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I'm a big meat and potatoes girl and I know neither is very good for me. I

like to eat beef jerky as a snack to curb my random cravings for meat.

What's the low down on it? I know it's higher in fat but seems to be relatively

low in calories. What do you think?

Jazzed Over Jerky

Dear Jazzed,

Hold on there -- who lied to you and told you jerky is high in fat? Jerky is

actually not only low in calories, it's also VERY low in fat. An average 1-oz.

serving has about 70 - 80 calories and a gram of fat. Most packages have

about 3 - 4 servings, so even if you decide to eat an entire bag of the stuff,

you wouldn't be taking in too many calories or fat grams at all. And, jerky's

also very high in protein and low in carbs. What stops jerky from being a

GREAT snack for dieters is the high sodium count. If you count sodium, you

may want to avoid eating meat jerky because an ounce of it packs in about

500mg. If you don't count sodium, then I'd say go ahead and munch away.

I'm definitely a HUGE jerky fan (even though people typically think of it as

a "boy food" - don't get angry at me for saying that; I'm just stating a fact).

My personal favorite meat jerky is Tillamook Country Smoker's Old

Fashioned Beef Steak Nuggets. Also, Jack Link's makes some great jerkys in

interesting flavors and types of meat. My newest non-meat jerky discovery is

Tasty Eats Soy Jerky in Hot N' Spicy. It ROCKS! I wasn't a huge fan of all the

Tasty Eats Soy Jerky flavors I tried, but the Hot N' Spicy is AWESOME. And

it's more sweet than it is hot or spicy. It has about 90 calories and a gram of

fat per ounce. And it even comes in lower in the sodium department -- with

250mg per ounce. Not bad! OK, enough jerky talk...time for the next


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Hey Hungry Girl!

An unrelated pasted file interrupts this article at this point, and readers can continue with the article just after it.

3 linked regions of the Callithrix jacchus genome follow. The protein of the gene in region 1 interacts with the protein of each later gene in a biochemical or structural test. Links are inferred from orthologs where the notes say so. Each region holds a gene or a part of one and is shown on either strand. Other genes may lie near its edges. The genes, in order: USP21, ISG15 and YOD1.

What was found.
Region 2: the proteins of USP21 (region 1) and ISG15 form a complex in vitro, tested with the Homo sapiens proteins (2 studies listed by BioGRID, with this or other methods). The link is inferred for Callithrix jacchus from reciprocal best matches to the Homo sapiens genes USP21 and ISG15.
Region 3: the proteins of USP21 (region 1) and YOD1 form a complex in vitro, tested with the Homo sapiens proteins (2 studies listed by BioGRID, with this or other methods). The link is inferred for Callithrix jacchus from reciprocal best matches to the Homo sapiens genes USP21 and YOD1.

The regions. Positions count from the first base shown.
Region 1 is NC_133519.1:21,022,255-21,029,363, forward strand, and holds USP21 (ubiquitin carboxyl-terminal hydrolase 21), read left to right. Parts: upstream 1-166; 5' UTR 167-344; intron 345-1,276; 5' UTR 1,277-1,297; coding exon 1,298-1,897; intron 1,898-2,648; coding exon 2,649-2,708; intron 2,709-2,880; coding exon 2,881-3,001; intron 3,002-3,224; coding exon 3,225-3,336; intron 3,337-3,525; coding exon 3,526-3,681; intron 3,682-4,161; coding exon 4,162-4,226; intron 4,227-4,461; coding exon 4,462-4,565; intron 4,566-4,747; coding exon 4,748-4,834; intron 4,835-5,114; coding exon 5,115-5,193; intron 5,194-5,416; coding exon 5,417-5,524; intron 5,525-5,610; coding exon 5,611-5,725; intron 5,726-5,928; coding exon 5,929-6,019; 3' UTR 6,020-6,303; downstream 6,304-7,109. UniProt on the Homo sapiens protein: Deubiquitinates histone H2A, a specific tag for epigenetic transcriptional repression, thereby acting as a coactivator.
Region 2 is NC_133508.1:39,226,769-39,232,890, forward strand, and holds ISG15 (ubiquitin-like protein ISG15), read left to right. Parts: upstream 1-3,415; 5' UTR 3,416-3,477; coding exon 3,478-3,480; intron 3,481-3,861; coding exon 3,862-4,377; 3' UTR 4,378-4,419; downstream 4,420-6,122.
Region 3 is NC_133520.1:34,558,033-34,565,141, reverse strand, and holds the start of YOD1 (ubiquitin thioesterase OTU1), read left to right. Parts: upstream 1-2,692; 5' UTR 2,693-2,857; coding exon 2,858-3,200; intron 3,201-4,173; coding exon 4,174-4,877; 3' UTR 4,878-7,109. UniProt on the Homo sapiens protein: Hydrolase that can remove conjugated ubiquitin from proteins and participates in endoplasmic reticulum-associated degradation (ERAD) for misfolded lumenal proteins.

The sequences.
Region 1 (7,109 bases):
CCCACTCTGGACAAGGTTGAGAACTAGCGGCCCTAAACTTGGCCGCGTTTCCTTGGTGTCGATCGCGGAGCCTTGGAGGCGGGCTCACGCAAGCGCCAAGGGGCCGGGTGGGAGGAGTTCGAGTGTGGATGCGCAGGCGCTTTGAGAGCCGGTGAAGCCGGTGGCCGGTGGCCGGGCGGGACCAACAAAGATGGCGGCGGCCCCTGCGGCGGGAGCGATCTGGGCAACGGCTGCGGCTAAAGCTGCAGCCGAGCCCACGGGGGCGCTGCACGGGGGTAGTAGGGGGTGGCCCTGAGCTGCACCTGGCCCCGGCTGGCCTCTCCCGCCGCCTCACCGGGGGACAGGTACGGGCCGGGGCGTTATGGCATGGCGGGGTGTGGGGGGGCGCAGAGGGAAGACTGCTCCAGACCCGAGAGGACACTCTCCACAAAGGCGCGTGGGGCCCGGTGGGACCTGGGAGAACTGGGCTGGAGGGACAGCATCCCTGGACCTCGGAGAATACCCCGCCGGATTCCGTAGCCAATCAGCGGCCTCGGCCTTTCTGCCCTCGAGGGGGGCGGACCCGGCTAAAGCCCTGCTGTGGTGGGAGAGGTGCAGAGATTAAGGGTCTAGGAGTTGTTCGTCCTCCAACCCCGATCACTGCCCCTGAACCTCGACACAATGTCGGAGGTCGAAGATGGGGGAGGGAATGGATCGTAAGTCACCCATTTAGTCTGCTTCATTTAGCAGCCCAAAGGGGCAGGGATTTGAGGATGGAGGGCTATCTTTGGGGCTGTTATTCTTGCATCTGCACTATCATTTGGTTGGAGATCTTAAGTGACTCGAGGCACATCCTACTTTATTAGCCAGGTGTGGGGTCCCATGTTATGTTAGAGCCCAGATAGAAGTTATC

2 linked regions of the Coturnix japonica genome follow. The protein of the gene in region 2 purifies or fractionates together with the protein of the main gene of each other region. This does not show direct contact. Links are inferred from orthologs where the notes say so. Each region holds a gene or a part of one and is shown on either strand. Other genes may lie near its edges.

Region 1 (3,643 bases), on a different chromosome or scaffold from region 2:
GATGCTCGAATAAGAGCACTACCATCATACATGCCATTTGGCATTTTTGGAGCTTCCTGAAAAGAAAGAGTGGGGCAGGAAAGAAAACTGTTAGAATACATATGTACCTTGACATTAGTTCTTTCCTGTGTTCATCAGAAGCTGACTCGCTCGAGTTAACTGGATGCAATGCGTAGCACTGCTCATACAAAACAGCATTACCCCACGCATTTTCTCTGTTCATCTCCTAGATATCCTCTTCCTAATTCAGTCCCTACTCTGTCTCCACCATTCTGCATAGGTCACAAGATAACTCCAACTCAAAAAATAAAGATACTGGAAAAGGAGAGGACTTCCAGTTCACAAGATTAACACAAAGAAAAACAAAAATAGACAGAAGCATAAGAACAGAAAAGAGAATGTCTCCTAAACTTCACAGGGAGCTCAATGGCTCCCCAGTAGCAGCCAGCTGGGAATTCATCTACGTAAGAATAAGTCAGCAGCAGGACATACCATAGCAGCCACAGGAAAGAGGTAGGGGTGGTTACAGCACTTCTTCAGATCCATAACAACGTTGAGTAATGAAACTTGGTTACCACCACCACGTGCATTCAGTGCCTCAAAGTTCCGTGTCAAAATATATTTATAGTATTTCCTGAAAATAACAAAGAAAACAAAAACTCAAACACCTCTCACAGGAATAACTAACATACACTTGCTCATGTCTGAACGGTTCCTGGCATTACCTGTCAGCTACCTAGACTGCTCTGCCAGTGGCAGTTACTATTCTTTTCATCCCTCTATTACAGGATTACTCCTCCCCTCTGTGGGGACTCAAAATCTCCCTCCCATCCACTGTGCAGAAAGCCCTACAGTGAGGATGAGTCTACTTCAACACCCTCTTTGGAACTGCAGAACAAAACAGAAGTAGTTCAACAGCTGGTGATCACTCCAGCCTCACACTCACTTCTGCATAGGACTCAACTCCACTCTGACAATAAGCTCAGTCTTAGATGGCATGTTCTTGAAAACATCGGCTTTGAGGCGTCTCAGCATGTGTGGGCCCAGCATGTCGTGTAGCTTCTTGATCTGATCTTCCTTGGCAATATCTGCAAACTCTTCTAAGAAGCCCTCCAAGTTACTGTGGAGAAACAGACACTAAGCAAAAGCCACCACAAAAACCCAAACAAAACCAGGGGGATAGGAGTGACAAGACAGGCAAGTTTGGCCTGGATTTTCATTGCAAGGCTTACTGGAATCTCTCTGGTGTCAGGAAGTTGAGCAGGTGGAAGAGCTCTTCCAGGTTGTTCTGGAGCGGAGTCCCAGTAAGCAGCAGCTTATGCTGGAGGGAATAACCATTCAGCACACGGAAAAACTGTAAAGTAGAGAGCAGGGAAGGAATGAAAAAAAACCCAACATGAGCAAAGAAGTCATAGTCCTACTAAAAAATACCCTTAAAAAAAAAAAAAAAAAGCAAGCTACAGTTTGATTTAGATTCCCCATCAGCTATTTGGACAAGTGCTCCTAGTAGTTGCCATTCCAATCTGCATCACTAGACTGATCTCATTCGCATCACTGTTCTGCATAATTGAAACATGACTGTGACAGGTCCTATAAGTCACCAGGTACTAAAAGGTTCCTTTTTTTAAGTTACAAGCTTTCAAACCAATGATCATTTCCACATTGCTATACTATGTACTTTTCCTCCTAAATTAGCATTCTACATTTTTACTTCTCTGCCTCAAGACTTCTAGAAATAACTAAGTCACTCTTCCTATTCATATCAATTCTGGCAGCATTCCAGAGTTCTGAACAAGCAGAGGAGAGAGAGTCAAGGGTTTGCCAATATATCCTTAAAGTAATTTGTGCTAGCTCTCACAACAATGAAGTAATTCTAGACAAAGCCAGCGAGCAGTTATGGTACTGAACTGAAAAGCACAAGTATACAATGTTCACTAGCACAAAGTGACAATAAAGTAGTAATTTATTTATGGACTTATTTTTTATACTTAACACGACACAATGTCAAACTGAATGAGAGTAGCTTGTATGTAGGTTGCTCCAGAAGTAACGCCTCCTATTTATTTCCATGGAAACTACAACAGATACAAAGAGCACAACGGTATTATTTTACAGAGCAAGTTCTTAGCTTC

I was wondering how I would factor in those new fiber powders when

determining a food's Weight Watchers Points value. Do they affect it at all?



Dear Fiber-Challenged,

There's no secret here... if you use fiber powder in recipes or mixed into

foods, you just need to add the nutritional info of the powder to whatever

you're calculating. For those of you who don't know, a higher fiber count can

often lower a food's point value. But don't think you can go dumping fiber

powder into everything and lower points, because that's not realistic. The

powder itself also contains calories -- so you are not only adding fiber, you're

adding calories, too. Usually, adding the fiber and calories just keeps the

point value the same -- but there are times when you can actually lower a

recipe by a point or so by adding some fiber powder. And fiber is good for

you, too, so using it in recipes isn't a bad idea. In general, nutrition experts

do say you're probably better off getting fiber from natural foods. Looking for

more fiber? Check out some of my favorite fiber-ific finds and recipes.




This week is National Split Pea Soup week. If you haven't heard of or tried

Andersen's Split Pea Soup, you really should. It's low in fat and FANTASTIC!

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